When it is remembered that the work had to be begun
in an unsettled portion of the State; that boats and


machinery had to be constructed and operated for several
years with no population but the operators of the com-
pany,and that various experiments had to be made under
the severest trials before the proper methods could be
mastered, the green verdure, fragrant blossoms, and
bustling little city of Kissimmee, that has risen from the
waters of the overflowing lake, must be a grateful spec-
tacle to the men who made the gigantic venture.
" I spent a day on the head lakes and the canal con-
necting it with its sister lake below, and inspecting the
cultivated fields which two years ago were sporting places
for the magnificent fish which abound in these ever fresh
waters. The tree that shades the farm-house on the in-
land side, at the foot of the first lake, was until lately the
object to which the steamboat that bore me over the
broad lake was moored when carrying men and materials
to that point for the work; and the five-hundred-acre
farm of reclaimed land on which Colonel Rose, assistant
superintenderit of the company, has his home, with its
strawberries, which I gathered in spite of the general
destruction by the severe winter, and its acres of blossom-
ing vegetables and cabbages, soon to be marketed, attest
not only the complete success of the drainage enterprise,
but also the exceptional value of the soil rescued for the
husbandman. His farm, just wrested from the bottom of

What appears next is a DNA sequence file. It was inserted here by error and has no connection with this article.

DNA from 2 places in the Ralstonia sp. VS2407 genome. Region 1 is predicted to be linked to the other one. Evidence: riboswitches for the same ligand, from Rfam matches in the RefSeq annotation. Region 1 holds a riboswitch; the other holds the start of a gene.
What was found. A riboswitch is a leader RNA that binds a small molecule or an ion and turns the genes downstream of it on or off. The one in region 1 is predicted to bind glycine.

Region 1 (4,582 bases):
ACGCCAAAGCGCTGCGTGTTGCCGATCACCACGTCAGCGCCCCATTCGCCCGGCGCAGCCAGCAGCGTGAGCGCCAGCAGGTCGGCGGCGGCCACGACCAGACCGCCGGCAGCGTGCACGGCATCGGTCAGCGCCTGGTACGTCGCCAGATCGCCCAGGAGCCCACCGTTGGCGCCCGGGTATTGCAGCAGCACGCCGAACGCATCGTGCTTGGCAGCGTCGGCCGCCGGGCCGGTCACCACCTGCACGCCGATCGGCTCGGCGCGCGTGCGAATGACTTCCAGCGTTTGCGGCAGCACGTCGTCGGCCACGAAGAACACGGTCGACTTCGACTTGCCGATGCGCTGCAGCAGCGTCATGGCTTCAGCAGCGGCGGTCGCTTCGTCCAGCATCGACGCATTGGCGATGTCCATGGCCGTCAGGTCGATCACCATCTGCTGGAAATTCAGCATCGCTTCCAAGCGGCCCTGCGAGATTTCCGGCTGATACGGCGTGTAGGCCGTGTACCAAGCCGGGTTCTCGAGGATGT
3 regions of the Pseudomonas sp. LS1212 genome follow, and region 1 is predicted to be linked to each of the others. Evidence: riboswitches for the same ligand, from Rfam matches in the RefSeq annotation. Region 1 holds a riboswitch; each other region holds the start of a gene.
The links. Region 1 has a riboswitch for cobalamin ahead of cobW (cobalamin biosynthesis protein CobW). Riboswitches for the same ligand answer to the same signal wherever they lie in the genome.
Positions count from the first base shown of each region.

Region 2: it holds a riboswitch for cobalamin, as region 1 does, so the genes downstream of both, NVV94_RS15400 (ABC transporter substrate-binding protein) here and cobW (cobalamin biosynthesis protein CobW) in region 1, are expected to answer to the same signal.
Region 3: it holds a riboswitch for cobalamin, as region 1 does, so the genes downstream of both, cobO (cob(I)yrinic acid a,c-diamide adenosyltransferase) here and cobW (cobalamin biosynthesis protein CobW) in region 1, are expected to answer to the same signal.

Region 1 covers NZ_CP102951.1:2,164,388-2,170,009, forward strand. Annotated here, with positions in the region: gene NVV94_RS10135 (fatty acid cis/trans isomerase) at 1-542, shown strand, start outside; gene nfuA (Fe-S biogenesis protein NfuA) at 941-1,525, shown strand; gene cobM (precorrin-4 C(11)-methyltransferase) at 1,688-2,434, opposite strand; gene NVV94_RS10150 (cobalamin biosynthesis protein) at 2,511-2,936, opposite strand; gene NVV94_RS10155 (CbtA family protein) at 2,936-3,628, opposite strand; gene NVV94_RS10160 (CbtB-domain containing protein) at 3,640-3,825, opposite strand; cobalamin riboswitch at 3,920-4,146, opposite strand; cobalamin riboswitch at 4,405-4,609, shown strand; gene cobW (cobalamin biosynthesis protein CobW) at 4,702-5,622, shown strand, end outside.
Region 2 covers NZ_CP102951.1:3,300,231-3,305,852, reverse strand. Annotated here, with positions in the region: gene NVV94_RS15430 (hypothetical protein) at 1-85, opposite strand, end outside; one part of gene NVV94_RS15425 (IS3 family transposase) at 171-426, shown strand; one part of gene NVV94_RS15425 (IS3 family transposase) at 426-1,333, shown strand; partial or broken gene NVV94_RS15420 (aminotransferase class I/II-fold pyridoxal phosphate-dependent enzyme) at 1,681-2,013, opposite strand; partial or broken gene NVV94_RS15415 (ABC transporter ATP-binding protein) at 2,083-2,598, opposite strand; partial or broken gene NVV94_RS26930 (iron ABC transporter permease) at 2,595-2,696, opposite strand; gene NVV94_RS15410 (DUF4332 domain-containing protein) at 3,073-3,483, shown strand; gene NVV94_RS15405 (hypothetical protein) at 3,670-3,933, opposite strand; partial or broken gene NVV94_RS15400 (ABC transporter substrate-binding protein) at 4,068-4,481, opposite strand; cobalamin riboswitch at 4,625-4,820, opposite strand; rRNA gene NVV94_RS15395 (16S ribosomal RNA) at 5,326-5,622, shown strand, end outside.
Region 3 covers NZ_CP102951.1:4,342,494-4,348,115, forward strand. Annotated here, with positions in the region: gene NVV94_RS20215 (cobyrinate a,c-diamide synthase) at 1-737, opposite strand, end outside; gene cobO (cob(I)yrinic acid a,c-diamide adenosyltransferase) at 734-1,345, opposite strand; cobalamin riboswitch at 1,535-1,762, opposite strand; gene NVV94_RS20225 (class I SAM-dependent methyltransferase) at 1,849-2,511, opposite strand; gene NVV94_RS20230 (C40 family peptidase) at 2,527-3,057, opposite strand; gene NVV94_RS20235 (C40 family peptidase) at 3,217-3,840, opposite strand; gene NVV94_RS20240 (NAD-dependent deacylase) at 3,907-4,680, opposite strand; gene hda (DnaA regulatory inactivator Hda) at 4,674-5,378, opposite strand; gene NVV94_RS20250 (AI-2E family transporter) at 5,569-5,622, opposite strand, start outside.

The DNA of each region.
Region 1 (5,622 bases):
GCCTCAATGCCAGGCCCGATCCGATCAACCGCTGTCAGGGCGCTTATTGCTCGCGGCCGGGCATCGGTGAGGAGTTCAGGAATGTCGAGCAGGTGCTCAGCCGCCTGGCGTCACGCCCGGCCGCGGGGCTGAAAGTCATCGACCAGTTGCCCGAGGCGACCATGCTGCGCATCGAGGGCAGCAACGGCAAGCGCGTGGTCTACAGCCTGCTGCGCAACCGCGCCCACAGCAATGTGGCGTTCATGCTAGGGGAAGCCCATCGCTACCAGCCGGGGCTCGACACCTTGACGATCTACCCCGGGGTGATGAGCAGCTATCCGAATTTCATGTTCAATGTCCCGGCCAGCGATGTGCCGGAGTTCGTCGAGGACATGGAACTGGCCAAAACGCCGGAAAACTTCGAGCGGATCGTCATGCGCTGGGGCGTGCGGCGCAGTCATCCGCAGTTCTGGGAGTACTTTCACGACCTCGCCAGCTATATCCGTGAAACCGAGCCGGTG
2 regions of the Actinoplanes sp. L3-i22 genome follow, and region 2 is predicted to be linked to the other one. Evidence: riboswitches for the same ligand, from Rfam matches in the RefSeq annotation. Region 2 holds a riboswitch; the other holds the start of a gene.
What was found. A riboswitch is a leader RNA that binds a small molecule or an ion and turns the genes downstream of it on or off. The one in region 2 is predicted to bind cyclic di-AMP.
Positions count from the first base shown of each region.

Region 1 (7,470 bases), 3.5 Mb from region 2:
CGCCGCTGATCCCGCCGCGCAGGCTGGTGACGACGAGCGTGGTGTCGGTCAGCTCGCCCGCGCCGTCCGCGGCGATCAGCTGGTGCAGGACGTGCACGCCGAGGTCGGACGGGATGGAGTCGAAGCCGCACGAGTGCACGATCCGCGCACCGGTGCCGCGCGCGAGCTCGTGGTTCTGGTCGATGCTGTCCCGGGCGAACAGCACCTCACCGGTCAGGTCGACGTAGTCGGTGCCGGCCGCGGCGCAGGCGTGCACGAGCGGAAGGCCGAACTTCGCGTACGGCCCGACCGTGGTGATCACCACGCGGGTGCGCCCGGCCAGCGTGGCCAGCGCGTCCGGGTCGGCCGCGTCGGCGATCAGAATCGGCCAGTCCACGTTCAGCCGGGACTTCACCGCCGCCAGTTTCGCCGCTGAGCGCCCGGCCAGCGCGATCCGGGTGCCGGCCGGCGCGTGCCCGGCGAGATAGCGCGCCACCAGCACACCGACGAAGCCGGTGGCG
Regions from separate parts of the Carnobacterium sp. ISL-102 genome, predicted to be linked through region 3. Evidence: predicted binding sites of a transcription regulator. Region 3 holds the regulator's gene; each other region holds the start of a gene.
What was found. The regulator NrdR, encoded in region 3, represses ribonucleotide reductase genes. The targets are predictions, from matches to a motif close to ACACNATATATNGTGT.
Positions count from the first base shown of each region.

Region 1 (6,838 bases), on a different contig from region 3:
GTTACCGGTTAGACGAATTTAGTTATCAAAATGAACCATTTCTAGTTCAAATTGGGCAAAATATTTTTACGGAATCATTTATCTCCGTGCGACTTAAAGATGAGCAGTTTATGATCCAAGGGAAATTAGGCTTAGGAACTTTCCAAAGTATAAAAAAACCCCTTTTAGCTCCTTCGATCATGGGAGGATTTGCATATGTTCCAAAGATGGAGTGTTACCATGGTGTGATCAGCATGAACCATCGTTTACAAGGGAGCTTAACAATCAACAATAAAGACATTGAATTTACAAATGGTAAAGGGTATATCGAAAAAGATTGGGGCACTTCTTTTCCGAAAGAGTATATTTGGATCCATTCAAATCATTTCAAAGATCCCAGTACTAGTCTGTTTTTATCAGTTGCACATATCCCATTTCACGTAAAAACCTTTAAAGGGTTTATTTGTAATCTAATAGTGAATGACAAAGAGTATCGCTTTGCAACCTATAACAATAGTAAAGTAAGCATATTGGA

the lake, and with cultivation and improvement only
commenced, would sell for more per acre to-day than


half the best farms of Chester County, for the simple
reason that one man and a mule can grow more from an
acre every four months, than four men and as many
mules and acres could grow in Pennsylvania in a year. At
the foot of the lake, where cultivation has had only one full
season to demonstrate the fertility of the soil, I saw one
cabbage field, just about ready to be cut, whose product
will return to the owner over twenty thousand dollars,
and then his land will be ready for another crop of what-
ever will pay best in season, without the possibility of
needed fertilizers for many years. I saw the product of
the sugar-field from which was gathered the best cane
exhibited at the New Orleans Exposition; and while the
plant must be renewed every two years in the best lands
of Louisiana, the near approach to the climate and soil
of Cuba assures successive crops from year to year for
probably a decade without replanting. I never appreciated
until I saw this soil and its product, the truth and force of
General Grant's letter on Florida, published in the Public
Ledger several years ago, in which he said that the State
'is capable of supplying all the oranges, lemons, pine-
apples, and other semi-tropical fruits used in the United
States, and one hundred million dollars of sugar now
imported.' In the same letter he tersely and correctly
summarized the resources of the State by saying that
'it has an area greater than New York, Massachusetts,
and Connecticut combined, with deposits of fertilizer under

it and above it sufficient for many generations; it only
wants people and enterprise, both of which it is rapidly
obtaining, and it affords the best opening in the world for
young men of small means and great industry.' That
this reclaimed section will become the great sugar centre of